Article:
In your house, instead of worrying about not being able to afford solar panels, try making your house asenergy efficient as you can by replacing bulbs, reprogramingyour thermostat, and addressing excessive water usage and waste. Rather than deciding to only bike commute to work, start off by riding in on sunny, warm days and work your way up. Instead of going to the mall for new pants, make an effort to shop secondhand at places like ThredUp. You want your sustainability to become a integrated lifestyle choice, not a burden.

2. Support causes over products.

Great, you buyless-toxic, eco dish soap. That’s a good thing, but youll be disappointed to hear that those types of purchases dont really shrink your carbon footprint or offset climate change in any meaningful way. By all means, keep buying greener productsif you canthey are certainly healthier for your body and your immediate environment. But, many of us become content and complacent after buying green products, thinking we have done our small part in the challenge to salvage the environment. That couldnt be further from the truth.

Rather than solely using your purchasing power to try to evoke change, you are better off going straight to the source. Donate to causes and organizationswho are pushing the regulatorsthe FDA, the USDA, the EPAto make big changes that will improve health and environmentalregulationsnationwide. Continue to buy cleaner, organic products when you can afford to (they are usually a little more expensive), but make it a priority to educate, donate and push for change in our food system, environment and manufacturing procedures as much as you can.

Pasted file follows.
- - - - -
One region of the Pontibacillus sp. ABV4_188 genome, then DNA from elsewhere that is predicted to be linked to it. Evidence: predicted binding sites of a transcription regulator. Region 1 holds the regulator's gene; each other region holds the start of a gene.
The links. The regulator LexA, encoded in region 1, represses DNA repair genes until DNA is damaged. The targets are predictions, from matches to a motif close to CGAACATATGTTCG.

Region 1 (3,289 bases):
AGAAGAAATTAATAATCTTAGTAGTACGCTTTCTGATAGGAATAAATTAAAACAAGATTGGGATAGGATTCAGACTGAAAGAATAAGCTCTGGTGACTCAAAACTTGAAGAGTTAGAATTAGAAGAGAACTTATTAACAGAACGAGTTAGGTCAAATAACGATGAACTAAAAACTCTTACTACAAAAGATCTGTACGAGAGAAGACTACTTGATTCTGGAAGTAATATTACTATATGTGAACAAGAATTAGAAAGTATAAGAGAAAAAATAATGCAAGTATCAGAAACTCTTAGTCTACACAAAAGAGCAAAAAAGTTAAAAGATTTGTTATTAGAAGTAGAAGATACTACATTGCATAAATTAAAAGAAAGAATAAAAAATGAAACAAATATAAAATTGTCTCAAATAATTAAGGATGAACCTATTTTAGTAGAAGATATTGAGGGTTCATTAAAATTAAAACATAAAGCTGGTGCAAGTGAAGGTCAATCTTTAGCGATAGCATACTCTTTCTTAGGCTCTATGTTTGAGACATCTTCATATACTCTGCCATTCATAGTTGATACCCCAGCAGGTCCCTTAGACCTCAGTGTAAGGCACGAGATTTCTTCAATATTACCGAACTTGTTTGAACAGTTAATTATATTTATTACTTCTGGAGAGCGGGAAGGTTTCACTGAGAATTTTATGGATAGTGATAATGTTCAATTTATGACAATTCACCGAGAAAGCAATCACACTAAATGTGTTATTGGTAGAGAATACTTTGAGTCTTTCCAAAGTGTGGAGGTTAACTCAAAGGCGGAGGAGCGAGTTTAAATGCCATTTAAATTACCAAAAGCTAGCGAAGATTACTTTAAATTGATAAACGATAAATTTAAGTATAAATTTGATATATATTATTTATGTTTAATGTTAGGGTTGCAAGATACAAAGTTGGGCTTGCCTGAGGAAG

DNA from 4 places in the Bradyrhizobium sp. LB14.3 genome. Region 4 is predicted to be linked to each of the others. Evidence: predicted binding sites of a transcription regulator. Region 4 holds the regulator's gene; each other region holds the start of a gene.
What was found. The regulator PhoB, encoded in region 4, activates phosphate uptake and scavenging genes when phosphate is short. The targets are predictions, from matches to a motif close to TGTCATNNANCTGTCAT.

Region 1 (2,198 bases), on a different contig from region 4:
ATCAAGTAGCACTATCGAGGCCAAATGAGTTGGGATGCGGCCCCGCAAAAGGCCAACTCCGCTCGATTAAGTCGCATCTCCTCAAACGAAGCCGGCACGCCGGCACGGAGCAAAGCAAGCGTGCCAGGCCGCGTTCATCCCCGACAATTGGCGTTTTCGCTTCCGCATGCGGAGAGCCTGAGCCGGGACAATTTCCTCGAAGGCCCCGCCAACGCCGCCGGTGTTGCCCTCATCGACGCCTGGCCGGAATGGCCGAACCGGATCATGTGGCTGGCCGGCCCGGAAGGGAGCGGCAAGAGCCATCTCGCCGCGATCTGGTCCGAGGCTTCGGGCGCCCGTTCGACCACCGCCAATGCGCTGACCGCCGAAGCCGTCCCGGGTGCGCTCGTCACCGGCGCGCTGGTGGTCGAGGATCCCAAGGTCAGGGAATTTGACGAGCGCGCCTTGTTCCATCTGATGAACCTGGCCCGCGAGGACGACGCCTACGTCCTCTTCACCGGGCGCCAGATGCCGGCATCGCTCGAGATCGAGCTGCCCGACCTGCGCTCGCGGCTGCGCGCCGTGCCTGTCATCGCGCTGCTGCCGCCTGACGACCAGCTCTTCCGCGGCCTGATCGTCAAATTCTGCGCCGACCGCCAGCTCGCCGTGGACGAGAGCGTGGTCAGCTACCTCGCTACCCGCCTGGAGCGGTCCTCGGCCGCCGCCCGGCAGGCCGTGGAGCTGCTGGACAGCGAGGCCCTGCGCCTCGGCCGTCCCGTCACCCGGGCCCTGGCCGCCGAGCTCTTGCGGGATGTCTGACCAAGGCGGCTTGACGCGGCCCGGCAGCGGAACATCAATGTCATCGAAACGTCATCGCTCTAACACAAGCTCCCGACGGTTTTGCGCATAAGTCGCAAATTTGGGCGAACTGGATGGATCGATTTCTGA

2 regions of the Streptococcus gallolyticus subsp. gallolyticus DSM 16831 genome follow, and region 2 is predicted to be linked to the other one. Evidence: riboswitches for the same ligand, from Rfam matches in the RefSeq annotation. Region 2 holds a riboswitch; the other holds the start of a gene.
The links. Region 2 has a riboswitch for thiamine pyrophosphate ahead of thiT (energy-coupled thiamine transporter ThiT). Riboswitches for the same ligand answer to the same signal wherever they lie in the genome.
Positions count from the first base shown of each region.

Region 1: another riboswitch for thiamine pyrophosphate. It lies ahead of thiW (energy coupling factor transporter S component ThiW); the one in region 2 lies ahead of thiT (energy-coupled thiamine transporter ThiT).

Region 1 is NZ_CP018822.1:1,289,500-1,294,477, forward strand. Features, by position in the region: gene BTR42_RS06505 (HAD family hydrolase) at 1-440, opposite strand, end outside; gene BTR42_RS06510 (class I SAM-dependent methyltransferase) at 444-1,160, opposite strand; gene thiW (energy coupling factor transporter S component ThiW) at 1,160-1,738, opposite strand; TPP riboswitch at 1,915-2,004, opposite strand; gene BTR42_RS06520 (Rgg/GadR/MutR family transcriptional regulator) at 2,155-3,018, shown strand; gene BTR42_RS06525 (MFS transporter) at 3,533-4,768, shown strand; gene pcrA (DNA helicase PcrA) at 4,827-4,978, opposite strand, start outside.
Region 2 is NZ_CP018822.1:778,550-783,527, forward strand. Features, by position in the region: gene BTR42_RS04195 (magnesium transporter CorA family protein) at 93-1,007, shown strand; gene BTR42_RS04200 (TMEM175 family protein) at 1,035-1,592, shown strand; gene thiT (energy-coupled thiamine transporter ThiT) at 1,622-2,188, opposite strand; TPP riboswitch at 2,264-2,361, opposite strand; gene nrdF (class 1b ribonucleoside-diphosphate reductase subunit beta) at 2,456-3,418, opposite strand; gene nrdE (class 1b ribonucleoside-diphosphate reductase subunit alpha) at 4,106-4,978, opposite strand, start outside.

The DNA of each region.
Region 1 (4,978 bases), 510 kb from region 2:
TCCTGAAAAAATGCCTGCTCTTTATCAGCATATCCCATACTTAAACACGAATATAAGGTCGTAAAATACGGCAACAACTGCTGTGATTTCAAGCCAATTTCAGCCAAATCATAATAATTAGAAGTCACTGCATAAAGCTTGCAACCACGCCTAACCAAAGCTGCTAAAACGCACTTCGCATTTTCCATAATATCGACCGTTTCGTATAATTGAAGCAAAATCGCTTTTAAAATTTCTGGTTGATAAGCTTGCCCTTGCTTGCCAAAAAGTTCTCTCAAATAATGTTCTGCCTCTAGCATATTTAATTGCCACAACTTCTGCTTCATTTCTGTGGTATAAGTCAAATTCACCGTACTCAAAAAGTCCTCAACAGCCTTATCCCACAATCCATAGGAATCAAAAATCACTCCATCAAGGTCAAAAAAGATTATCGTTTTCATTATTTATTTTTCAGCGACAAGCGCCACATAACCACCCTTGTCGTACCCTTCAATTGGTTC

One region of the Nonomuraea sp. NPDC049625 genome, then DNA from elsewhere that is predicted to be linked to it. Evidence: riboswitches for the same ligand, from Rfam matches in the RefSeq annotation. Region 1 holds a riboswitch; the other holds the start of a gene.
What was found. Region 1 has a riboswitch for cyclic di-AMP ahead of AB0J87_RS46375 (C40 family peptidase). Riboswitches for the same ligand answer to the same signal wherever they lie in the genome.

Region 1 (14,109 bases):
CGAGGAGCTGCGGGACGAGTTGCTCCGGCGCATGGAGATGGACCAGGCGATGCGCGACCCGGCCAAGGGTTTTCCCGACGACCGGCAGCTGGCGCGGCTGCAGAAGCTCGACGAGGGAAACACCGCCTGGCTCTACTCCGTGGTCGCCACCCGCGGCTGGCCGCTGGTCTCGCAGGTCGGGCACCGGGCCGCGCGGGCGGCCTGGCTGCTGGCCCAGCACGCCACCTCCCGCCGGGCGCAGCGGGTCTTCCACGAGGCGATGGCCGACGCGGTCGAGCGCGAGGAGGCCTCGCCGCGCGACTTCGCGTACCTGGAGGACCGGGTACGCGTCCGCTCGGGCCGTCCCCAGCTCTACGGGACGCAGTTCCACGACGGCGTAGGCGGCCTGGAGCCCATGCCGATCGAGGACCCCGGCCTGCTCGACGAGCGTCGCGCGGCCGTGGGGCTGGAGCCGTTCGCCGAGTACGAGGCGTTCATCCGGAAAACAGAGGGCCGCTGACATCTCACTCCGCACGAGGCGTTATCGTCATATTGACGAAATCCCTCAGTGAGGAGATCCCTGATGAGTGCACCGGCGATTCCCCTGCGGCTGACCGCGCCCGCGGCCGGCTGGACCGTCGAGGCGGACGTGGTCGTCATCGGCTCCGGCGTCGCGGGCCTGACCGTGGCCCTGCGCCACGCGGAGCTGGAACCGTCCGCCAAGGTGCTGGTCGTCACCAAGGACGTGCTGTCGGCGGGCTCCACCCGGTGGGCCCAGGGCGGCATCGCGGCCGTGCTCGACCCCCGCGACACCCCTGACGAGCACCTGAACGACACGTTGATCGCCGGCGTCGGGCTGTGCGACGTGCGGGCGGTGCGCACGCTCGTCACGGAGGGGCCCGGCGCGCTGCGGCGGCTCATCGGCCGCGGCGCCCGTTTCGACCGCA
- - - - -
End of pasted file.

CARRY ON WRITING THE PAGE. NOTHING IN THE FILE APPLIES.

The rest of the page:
3. Get involved locally.

Yeah, we love our glorious national parks, but dont you also want to keep your local environment clean and beautiful? Pay attention to what is going on in your community. It may be time to –gasp– go to a town hall meeting and pay attention to the initiatives and politics in your neighborhood. It may be a little less romantic than fighting for the great wild places of the West, but you can be most effective in creating change at a local level. Of course, if the national or state parks need your attention, by all means, they deserve everyone’s support.We need regulations and protections for all our environments.

You aren’t going to become a green machine overnight, but if you make it a conscious part of your lifestyle, it’s really not that hard. And maybe down the line you can buy solar panels and you’ll shop only in the bulk aisle and you’ll have a commuter bike and drive a Tesla. But, just because you don’t have these things shouldn’t stop you from embracing more a sustainable way of living. Every single one of us has a real responsibility now that climate change looms overhead, but moderatesustainabilityisn’t as overwhelming and difficult as you may think.